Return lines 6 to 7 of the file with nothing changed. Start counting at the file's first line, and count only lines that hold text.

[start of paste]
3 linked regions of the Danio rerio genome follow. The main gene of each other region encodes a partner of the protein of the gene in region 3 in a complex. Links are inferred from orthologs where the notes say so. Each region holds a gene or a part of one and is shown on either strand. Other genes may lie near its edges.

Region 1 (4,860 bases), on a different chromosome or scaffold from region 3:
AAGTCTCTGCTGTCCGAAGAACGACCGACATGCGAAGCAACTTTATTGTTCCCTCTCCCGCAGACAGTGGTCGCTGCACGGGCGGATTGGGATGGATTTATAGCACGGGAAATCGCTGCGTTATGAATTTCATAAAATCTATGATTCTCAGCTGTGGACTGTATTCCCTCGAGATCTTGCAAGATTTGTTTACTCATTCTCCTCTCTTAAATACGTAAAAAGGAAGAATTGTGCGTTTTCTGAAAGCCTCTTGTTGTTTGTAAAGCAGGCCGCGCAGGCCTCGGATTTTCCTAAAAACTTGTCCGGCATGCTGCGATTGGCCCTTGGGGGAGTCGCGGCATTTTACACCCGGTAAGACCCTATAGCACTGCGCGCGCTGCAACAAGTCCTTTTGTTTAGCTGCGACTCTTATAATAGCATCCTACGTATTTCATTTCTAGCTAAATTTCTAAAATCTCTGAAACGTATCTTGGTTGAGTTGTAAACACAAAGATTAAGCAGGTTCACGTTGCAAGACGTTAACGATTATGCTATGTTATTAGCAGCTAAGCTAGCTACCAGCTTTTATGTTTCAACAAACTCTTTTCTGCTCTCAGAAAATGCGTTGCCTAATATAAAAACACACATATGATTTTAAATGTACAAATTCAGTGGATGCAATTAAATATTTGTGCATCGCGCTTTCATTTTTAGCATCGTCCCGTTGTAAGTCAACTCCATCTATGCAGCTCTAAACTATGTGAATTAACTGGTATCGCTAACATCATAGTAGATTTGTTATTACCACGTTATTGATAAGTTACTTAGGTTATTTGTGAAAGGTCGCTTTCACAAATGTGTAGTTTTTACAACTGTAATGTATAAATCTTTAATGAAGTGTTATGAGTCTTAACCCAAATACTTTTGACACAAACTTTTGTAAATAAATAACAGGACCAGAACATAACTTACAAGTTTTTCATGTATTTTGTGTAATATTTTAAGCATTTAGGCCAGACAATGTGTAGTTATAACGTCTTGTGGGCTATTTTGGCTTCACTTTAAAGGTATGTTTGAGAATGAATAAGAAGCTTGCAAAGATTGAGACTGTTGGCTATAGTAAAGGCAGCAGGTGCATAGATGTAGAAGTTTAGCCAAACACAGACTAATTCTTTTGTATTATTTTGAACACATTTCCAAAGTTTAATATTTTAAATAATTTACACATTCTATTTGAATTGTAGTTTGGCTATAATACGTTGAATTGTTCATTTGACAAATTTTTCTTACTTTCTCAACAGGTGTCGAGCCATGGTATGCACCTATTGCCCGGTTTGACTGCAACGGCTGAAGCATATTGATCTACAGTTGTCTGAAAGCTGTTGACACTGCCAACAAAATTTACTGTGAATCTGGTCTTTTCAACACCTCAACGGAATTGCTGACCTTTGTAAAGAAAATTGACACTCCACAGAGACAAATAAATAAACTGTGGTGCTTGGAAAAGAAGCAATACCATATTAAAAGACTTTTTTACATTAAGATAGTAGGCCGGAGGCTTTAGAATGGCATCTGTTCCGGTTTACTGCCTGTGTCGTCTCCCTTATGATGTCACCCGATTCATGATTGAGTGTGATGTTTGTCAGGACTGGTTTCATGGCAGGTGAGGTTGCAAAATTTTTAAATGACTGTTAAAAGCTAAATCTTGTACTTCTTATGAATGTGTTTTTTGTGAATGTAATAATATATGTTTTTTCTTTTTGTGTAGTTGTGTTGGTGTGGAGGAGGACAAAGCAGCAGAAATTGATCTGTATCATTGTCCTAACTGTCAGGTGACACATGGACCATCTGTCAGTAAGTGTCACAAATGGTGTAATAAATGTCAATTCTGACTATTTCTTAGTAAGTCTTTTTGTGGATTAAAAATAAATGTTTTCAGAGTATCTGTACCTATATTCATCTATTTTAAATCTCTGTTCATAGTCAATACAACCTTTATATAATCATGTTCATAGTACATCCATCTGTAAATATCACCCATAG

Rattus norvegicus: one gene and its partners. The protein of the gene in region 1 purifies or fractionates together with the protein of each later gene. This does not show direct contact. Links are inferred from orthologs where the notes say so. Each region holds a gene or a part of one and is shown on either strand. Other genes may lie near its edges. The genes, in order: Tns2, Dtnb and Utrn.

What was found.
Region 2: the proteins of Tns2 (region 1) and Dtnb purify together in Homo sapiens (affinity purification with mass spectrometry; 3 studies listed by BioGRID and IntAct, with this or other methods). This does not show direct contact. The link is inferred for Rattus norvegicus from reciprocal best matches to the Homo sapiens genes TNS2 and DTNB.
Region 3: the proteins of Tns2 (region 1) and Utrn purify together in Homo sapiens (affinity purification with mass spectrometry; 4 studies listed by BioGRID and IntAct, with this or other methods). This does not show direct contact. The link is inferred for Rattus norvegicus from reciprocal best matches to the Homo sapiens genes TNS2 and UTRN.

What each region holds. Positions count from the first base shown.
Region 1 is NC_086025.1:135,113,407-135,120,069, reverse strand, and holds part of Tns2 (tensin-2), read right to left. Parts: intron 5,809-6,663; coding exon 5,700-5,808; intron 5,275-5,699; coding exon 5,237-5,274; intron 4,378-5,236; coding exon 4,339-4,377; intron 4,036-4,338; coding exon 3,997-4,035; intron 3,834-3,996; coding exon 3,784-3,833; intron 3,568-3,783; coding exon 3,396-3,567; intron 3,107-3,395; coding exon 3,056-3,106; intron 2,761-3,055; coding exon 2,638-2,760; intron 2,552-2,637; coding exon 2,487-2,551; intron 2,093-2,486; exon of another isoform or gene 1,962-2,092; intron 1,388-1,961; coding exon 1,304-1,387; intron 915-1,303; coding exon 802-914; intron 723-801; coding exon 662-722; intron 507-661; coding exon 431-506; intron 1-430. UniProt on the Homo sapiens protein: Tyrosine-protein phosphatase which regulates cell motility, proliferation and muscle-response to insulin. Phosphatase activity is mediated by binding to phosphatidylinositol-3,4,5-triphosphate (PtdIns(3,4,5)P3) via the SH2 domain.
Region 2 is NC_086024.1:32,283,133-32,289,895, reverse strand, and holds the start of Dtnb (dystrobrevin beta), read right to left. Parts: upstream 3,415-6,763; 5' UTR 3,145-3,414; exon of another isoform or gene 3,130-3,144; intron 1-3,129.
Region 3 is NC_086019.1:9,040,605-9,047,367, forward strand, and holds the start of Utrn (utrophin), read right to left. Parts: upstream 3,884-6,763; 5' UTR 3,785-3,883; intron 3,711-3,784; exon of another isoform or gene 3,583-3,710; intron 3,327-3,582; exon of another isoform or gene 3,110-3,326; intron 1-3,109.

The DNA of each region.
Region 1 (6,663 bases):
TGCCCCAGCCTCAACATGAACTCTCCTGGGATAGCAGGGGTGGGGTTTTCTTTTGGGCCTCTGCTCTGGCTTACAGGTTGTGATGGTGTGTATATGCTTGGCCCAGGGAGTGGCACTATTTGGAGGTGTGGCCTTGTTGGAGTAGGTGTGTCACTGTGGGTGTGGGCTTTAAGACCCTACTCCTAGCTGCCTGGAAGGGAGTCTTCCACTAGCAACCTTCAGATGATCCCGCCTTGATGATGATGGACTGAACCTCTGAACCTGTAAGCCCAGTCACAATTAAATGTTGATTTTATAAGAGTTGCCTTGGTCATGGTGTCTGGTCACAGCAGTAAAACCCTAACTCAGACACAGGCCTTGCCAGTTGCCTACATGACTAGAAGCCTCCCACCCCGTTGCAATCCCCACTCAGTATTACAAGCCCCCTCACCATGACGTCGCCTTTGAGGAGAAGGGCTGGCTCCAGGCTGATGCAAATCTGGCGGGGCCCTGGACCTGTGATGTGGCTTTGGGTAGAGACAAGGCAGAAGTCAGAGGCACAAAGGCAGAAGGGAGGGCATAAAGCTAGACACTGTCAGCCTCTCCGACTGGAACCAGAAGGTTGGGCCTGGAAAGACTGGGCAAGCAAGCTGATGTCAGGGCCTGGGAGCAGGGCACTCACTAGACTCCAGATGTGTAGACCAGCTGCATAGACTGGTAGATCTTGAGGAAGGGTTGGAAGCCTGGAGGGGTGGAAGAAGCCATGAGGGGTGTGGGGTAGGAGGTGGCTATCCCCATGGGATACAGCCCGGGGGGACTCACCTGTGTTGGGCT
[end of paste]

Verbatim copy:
Region 2: the proteins of Tns2 (region 1) and Dtnb purify together in Homo sapiens (affinity purification with mass spectrometry; 3 studies listed by BioGRID and IntAct, with this or other methods). This does not show direct contact. The link is inferred for Rattus norvegicus from reciprocal best matches to the Homo sapiens genes TNS2 and DTNB.
Region 3: the proteins of Tns2 (region 1) and Utrn purify together in Homo sapiens (affinity purification with mass spectrometry; 4 studies listed by BioGRID and IntAct, with this or other methods). This does not show direct contact. The link is inferred for Rattus norvegicus from reciprocal best matches to the Homo sapiens genes TNS2 and UTRN.